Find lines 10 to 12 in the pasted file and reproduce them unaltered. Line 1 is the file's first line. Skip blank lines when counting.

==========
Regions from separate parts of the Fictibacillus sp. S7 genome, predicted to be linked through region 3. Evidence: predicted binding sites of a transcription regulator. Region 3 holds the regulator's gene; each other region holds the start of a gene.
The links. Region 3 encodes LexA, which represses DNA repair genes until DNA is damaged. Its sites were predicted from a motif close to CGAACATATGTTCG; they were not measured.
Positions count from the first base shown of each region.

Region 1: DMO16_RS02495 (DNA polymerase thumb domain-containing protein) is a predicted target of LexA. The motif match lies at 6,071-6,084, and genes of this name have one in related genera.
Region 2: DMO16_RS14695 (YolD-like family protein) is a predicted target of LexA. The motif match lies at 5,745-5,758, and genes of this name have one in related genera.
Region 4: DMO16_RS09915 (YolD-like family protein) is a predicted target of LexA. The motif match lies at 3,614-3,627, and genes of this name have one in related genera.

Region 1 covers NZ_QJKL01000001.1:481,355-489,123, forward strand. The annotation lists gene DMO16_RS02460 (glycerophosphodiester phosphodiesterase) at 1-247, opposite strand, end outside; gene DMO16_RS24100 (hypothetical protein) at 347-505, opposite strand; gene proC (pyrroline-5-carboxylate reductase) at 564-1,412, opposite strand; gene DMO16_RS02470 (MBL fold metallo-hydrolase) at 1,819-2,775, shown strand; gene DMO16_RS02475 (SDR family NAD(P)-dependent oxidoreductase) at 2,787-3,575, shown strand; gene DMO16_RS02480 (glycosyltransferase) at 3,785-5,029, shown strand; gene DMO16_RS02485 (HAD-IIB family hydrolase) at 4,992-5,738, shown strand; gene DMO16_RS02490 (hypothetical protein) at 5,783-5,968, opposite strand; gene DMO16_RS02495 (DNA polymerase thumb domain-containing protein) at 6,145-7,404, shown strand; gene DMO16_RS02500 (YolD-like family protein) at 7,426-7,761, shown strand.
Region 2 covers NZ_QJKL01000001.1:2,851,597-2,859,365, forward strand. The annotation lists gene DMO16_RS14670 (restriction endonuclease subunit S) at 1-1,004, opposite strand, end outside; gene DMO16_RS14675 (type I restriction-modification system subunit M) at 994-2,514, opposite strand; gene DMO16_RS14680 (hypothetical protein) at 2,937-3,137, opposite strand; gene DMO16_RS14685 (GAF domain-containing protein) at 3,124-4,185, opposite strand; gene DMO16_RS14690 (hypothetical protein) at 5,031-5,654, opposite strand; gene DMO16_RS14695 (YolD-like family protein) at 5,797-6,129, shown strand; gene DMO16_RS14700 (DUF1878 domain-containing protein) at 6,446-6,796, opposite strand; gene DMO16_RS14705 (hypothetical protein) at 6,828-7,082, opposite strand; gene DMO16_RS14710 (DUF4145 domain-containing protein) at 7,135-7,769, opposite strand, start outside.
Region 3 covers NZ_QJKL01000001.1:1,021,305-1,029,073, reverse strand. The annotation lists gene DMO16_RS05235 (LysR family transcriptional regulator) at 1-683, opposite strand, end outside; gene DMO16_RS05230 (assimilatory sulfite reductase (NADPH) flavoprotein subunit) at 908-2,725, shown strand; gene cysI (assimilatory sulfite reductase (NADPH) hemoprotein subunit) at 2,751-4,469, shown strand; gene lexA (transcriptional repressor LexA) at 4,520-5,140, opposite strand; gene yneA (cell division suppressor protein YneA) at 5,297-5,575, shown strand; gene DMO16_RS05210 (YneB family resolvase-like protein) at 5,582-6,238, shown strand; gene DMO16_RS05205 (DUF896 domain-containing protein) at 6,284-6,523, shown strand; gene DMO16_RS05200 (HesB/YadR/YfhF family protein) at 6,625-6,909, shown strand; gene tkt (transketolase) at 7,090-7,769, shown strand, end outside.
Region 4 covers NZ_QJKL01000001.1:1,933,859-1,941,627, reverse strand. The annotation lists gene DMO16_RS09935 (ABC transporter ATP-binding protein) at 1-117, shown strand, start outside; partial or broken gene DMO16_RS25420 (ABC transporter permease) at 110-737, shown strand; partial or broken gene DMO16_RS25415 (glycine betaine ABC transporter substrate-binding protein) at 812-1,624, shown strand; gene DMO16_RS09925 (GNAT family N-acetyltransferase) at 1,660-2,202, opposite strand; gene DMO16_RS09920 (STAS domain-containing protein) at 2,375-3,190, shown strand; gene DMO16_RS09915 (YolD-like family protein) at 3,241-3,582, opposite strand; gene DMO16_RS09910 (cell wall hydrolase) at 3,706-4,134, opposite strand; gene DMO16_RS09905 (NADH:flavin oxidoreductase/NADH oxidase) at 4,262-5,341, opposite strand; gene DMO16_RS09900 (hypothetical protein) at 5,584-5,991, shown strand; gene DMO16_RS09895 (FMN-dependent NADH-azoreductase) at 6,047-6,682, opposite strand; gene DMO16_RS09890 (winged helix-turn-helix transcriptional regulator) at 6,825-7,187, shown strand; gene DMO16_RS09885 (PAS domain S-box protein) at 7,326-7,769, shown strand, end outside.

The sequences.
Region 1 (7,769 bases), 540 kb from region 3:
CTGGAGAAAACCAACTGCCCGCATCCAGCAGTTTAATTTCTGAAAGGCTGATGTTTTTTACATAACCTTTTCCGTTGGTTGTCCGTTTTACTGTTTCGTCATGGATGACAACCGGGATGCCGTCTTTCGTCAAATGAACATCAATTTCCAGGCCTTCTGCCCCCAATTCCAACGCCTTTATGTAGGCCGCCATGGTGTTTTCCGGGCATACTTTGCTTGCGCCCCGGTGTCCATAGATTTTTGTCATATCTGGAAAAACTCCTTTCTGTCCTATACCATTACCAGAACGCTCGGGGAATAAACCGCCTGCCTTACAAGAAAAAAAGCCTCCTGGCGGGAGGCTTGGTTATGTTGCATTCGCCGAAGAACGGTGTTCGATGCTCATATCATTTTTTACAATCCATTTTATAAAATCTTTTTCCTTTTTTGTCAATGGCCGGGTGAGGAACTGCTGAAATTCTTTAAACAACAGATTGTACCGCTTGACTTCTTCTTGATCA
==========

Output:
Region 4 covers NZ_QJKL01000001.1:1,933,859-1,941,627, reverse strand. The annotation lists gene DMO16_RS09935 (ABC transporter ATP-binding protein) at 1-117, shown strand, start outside; partial or broken gene DMO16_RS25420 (ABC transporter permease) at 110-737, shown strand; partial or broken gene DMO16_RS25415 (glycine betaine ABC transporter substrate-binding protein) at 812-1,624, shown strand; gene DMO16_RS09925 (GNAT family N-acetyltransferase) at 1,660-2,202, opposite strand; gene DMO16_RS09920 (STAS domain-containing protein) at 2,375-3,190, shown strand; gene DMO16_RS09915 (YolD-like family protein) at 3,241-3,582, opposite strand; gene DMO16_RS09910 (cell wall hydrolase) at 3,706-4,134, opposite strand; gene DMO16_RS09905 (NADH:flavin oxidoreductase/NADH oxidase) at 4,262-5,341, opposite strand; gene DMO16_RS09900 (hypothetical protein) at 5,584-5,991, shown strand; gene DMO16_RS09895 (FMN-dependent NADH-azoreductase) at 6,047-6,682, opposite strand; gene DMO16_RS09890 (winged helix-turn-helix transcriptional regulator) at 6,825-7,187, shown strand; gene DMO16_RS09885 (PAS domain S-box protein) at 7,326-7,769, shown strand, end outside.

The sequences.
Region 1 (7,769 bases), 540 kb from region 3: